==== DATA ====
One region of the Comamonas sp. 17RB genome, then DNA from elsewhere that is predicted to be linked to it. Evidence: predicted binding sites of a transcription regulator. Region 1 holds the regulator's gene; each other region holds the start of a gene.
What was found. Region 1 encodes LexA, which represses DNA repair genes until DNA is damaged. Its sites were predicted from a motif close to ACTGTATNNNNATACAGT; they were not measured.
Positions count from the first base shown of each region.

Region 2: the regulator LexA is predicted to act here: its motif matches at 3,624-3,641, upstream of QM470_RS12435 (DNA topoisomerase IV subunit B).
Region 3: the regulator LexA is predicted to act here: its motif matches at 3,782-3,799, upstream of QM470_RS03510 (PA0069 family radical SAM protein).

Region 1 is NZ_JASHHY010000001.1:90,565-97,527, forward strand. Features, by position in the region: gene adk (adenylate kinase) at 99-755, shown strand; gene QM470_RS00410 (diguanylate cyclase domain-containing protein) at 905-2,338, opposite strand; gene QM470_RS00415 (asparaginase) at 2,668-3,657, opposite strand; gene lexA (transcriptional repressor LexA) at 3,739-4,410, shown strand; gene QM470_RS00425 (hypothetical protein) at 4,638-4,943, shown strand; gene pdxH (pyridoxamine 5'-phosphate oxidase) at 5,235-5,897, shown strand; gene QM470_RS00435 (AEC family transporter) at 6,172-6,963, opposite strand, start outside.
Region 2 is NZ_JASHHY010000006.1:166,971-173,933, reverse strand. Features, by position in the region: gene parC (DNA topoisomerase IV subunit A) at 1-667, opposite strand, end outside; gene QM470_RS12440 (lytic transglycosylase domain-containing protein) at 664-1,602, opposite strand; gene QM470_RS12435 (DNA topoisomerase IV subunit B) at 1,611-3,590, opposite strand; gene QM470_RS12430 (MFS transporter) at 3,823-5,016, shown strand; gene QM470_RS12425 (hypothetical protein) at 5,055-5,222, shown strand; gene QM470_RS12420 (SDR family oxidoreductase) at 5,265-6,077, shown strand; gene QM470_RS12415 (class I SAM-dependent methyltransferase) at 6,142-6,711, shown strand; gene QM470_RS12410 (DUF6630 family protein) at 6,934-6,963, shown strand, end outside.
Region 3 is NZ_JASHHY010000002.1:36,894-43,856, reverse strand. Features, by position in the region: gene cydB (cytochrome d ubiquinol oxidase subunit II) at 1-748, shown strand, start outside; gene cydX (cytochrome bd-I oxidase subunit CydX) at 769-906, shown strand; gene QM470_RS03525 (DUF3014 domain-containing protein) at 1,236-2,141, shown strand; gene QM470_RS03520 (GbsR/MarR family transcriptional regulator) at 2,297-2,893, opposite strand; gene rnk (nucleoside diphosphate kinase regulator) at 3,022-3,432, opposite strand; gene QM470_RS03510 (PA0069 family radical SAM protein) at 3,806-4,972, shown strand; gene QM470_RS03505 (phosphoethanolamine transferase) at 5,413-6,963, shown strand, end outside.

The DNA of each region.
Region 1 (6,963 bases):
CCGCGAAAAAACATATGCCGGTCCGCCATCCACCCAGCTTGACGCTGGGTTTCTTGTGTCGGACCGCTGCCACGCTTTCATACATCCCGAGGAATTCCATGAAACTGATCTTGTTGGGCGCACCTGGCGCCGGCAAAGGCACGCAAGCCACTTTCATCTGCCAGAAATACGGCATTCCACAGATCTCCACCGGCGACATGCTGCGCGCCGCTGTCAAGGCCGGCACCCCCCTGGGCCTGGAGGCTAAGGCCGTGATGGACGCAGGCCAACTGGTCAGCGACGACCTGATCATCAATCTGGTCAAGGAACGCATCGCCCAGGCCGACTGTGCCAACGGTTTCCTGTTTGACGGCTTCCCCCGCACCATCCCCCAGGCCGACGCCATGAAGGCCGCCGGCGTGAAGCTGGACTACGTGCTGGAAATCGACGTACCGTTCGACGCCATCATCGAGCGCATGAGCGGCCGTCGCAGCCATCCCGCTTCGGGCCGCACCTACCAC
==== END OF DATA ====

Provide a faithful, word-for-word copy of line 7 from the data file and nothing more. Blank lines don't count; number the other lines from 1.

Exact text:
Region 2 is NZ_JASHHY010000006.1:166,971-173,933, reverse strand. Features, by position in the region: gene parC (DNA topoisomerase IV subunit A) at 1-667, opposite strand, end outside; gene QM470_RS12440 (lytic transglycosylase domain-containing protein) at 664-1,602, opposite strand; gene QM470_RS12435 (DNA topoisomerase IV subunit B) at 1,611-3,590, opposite strand; gene QM470_RS12430 (MFS transporter) at 3,823-5,016, shown strand; gene QM470_RS12425 (hypothetical protein) at 5,055-5,222, shown strand; gene QM470_RS12420 (SDR family oxidoreductase) at 5,265-6,077, shown strand; gene QM470_RS12415 (class I SAM-dependent methyltransferase) at 6,142-6,711, shown strand; gene QM470_RS12410 (DUF6630 family protein) at 6,934-6,963, shown strand, end outside.